January 21, 2017 | In The News | The National Interest


Russia’s Crazy Plan to Win World War III: Invade Iceland?

Iceland was an overlooked by highly strategic location in the Cold War. Were the Soviet Union’s attack submarines to break out into the Atlantic and threaten NATO shipping, neutralizing Iceland and penetrating the “GIUK gap” would be of vital importance. But that doesn’t mean the Soviets really could’ve invaded Iceland … right?

>Full article

For a possible answer, let’s consult The Northwestern TVD in Soviet Operational-Strategic Planning, a 2014 report by Phillip Petersen — an expert on the Soviet and now Russian militaries for the Potomac Foundation.

In December, the Pentagon’s Office of Net Assessment made the report public and available on its website.

Petersen’s analysis is a revealing blueprint for how to defend Scandinavia from a Russian attack. Much of the report is comprised of military-oriented descriptions of remote rivers and sparsely-inhabited valleys — pictures included — which the word “obscure” can barely describe. Obscure, except in case of World War III.

“Faced with a predominantly sea-oriented NATO coalition dependent on control of the [sea lines of communication], there can be no question but that the Soviets would have liked to capture or at least neutralize Iceland,” Petersen wrote.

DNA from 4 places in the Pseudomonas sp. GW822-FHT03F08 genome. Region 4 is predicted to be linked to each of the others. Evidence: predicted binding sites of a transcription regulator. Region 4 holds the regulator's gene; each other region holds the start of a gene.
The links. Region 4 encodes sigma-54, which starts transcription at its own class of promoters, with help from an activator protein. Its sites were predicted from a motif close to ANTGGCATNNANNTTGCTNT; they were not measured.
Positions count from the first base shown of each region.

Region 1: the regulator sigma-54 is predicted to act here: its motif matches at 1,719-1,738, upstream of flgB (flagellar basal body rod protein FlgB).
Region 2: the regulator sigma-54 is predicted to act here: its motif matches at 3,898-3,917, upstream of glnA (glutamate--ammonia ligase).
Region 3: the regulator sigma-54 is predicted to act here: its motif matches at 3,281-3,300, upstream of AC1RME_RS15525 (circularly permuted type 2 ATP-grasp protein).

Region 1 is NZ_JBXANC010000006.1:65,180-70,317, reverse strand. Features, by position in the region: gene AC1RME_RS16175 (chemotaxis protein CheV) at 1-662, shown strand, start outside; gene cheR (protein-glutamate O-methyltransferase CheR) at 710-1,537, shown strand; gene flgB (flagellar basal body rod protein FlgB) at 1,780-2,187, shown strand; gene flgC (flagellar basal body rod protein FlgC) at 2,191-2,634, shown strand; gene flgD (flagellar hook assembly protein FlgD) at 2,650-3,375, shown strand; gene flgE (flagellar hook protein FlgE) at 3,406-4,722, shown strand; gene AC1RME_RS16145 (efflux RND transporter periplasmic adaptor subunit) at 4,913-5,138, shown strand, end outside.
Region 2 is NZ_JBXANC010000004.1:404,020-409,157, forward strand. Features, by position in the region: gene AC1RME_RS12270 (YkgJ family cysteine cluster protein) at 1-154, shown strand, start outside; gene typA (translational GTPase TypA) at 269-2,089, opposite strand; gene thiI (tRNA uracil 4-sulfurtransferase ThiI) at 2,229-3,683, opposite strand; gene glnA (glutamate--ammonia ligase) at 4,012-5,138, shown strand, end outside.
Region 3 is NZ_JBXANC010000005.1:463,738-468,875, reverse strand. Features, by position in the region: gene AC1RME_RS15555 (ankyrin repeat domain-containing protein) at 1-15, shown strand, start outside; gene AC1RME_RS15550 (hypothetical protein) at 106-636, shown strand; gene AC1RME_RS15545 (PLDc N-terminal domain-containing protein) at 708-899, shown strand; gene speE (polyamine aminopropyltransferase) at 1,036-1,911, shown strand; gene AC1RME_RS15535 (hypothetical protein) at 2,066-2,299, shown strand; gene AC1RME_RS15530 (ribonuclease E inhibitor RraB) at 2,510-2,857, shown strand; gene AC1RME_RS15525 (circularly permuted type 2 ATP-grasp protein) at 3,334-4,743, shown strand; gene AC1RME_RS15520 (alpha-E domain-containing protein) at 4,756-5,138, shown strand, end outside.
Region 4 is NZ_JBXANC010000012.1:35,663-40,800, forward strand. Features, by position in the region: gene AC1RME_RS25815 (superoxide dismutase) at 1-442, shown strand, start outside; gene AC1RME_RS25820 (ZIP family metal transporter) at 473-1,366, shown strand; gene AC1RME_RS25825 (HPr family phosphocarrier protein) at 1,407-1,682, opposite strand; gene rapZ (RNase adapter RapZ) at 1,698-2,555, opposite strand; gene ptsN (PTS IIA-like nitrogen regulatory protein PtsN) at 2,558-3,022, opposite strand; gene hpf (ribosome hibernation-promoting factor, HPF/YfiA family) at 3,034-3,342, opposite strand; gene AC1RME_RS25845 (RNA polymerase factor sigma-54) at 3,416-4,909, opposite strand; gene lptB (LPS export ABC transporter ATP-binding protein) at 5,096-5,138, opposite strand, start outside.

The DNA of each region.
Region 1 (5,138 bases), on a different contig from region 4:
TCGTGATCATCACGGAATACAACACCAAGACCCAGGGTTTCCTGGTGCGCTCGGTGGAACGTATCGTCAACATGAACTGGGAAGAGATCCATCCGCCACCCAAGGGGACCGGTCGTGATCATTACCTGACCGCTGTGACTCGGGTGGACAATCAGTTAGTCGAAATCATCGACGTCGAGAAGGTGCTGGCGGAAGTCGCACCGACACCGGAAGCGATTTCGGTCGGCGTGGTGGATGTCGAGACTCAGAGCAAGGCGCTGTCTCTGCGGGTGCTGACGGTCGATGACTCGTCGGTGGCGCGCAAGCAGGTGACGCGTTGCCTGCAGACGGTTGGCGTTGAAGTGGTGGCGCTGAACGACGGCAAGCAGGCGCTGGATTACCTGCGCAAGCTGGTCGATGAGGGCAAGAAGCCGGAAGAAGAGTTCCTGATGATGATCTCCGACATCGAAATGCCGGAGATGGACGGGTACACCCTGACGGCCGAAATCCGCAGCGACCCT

“Soviet operations against Iceland could have theoretically covered a wide spectrum of means, ranging from air and missile attacks to troop assaults.”

Supporting the theory that the USSR could have pulled off a Clancy-style surprise attack, the Soviet Union possessed the exact equipment in Red Storm Rising — reflecting Clancy’s attention to all-things hardware — suitable for landing troops in Iceland without the need for a major port.

In fact, the Soviets trained to use such repurposed “roll-on/roll-off” vessels like Yulius Fuchik for precisely those kinds of missions. Meanwhile, NATO kept its military presence in Iceland minimal because of the country’s heated political divisions over its participation in the alliance.

Iceland has not had a military since 1869.

Thus, in the event of a war breaking out, NATO would have to rush troops to the island and shore up its defenses to raise the costs of, and hopefully deter, a Soviet attack.

> full article